As much as we wish it weren’t true, when a security breach occurs, everyone tends to look at an organization’s leadership and either place blame or seek guidance. In the past, cybersecurity has been seen as an IT department’s concern, rarely making appearances in board meetings or receiving large pieces of the yearly budget. In the last decade, all that has changed and it’s for the better. Executive teams are realizing that the ramifications of a security breach directly affect them and we probably don’t need to mention that there are more than a few examples of CEOs whose positions have been impacted by a large data breach.
These facts could be discouraging, but in the case of cybersecurity, awareness and proactivity are allies. Almost every executive will experience a security breach while they are in leadership; however, preparing for, responding to, and rebuilding after a breach might become more a part of their legacy than new products or rising stock prices.
Starting at the top
The simplest way executives contribute to an organization’s cyber resilience is by demonstrating a culture of cybersecurity. Modeling both the correct security practices and communicating the importance of cybersecurity sets the tone in an organization that cybersecurity is a priority. This attitude is tested during moments like budget meetings when deciding how to allocate funds and highlighted when a breach occurs and executives must respond.
Building cybersecurity knowledge and understanding
Just as cybersecurity is no longer only an IT department’s concern, knowledge about security is not only an IT department’s responsibility. The better executives are able to understand threats and repercussions, the better they are able to ensure that the risks being taken are appropriate and that they align with an organization’s values and needs.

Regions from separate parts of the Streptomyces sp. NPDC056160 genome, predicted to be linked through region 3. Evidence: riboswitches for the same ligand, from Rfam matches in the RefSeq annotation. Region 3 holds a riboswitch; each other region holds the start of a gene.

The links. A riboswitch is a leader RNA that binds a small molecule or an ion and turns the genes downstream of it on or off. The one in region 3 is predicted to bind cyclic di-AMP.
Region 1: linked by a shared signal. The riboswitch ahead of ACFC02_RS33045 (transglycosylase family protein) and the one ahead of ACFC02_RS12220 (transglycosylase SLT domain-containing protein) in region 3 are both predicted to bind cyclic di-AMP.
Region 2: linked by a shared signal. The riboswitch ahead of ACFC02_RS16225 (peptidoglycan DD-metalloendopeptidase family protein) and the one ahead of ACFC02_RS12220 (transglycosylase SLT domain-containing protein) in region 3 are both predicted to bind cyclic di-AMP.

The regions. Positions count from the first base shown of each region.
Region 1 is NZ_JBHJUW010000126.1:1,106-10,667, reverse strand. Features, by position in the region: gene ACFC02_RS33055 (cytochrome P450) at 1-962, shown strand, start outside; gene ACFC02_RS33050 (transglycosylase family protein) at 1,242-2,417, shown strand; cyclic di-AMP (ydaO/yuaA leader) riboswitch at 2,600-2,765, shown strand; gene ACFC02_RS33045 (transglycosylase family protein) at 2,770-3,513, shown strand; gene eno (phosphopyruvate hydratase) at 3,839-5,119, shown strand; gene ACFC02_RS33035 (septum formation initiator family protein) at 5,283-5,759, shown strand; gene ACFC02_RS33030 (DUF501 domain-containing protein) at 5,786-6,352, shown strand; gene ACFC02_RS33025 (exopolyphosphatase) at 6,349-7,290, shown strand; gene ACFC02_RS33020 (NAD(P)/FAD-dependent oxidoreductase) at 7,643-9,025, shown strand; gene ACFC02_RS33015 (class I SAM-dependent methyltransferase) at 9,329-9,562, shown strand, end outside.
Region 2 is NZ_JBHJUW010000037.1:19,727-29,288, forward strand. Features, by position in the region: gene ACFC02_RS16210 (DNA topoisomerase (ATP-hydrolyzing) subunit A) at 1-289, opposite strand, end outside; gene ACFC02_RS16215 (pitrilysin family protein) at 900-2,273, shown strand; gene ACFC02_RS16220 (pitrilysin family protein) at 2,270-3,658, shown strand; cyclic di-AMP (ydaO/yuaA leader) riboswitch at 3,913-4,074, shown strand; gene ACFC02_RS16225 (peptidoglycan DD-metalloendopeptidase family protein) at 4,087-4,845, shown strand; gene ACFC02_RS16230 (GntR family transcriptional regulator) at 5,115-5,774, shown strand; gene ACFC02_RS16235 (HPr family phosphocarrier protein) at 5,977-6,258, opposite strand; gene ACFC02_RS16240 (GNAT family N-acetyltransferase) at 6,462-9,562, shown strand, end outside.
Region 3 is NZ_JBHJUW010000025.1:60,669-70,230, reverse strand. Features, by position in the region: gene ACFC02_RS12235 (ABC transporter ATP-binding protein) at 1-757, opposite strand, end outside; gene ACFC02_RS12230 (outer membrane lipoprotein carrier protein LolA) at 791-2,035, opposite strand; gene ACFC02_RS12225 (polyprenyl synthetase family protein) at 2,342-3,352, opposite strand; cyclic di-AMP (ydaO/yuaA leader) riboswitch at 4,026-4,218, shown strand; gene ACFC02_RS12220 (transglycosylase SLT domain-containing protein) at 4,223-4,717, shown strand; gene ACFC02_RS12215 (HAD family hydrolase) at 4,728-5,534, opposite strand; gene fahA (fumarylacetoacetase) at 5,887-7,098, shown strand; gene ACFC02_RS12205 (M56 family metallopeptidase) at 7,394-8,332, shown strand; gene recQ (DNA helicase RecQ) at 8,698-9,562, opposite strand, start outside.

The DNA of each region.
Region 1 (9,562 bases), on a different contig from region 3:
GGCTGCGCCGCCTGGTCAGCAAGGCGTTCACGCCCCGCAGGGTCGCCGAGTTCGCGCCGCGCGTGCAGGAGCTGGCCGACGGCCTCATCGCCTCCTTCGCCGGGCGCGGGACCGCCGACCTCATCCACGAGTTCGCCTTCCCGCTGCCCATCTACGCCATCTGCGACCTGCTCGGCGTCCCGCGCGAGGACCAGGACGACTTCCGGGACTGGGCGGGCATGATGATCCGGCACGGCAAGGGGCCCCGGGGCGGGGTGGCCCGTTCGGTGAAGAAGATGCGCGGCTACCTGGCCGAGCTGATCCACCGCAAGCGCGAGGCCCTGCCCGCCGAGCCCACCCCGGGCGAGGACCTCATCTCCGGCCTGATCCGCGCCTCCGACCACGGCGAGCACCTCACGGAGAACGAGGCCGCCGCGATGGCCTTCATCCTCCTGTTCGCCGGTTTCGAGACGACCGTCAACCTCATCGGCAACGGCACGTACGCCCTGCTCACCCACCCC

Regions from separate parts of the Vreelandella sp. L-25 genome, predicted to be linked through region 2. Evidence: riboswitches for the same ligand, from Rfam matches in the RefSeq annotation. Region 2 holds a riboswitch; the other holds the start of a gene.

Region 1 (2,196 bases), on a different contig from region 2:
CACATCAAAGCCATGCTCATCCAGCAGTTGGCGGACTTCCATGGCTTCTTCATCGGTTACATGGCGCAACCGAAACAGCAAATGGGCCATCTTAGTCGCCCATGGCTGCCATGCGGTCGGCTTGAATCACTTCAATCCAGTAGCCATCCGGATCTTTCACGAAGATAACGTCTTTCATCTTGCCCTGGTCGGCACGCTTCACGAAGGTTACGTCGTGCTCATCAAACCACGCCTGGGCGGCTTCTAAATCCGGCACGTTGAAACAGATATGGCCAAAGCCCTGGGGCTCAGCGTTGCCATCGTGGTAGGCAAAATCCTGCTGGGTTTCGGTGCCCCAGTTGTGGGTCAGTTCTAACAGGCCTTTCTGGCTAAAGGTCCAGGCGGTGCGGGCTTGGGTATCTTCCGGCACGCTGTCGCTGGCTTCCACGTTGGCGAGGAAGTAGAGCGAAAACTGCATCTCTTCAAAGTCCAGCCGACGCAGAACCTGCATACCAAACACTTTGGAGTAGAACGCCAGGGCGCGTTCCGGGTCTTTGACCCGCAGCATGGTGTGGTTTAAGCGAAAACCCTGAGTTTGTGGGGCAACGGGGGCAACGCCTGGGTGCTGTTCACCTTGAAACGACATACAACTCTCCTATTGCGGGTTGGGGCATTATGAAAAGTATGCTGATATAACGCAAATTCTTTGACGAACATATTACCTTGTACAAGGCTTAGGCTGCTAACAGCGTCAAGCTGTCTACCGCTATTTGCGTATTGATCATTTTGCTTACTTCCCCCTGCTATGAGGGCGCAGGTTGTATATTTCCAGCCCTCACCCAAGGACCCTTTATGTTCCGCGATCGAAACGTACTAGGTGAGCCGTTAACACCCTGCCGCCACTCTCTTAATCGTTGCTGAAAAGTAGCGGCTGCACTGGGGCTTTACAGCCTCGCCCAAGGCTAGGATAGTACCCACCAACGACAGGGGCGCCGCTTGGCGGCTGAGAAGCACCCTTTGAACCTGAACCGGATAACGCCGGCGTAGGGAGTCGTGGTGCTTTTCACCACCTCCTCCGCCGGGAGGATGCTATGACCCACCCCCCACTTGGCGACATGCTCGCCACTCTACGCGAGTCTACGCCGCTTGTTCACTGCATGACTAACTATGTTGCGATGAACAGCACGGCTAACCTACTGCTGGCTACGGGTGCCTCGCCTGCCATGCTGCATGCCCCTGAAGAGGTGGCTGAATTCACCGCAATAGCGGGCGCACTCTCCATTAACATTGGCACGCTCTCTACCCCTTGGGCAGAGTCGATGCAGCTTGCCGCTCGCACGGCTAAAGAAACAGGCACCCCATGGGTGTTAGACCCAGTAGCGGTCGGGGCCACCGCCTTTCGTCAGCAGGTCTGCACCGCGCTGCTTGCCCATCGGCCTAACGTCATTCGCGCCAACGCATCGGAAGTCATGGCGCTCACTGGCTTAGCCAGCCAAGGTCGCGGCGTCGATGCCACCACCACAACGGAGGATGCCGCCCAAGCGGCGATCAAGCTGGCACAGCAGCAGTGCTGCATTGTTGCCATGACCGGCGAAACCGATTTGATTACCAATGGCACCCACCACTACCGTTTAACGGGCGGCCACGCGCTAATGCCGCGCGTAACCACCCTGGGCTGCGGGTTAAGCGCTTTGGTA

Executives should be in the know. A CEO might not need to know about every little cyberattack, but if they know, as a rule, which kinds of attacks are normal, they will be able to respond when they are notified of abnormal activity. When a breach occurs, no one should need to explain to an executive what’s at stake and how they need to respond. Cyber resilience includes an executive team that is well-informed and takes responsibility.
If vendors fail, you’re still on the hook
Organizations rarely function without external vendors and although choosing these vendors wisely and making sure that their security practices align with your own is of the utmost importance, your customers won’t care who was technically to blame should an attack get through. There should never be a moment when your only line of defence is in someone else’s hands.
How to move forward
Cyber resilience is, in its simplest form, being proactive over and over again. Performing risk assessments, testing procedures, and continually communicating about security goes hand in hand with planning for when an attack happens and building a strong incident response plan. Continuing to gain knowledge about vulnerabilities and the growing number of threats is an ongoing part of a CISO’s job, but it doesn’t stop there. All executives need to possess a keen understanding of their organization’s security because they will be just as involved as their risk management team in the fallout, should a breach occur. Cybersecurity is a team sport.
CISOs aren’t cyber resilience strategists
Even though an organization’s CISO heads up cybersecurity and should be heavily involved in creating a cyber resilience strategy as well as an incident response plan, they shouldn’t hesitate to bring in other key resources in the company and their security partners to assist. Cyber resilience depends on the knowledge and experience of many minds. As we continue with our focus on cyber resilience, this month, please contact us if you would like assistance with creating a cyber resilience plan for your organization.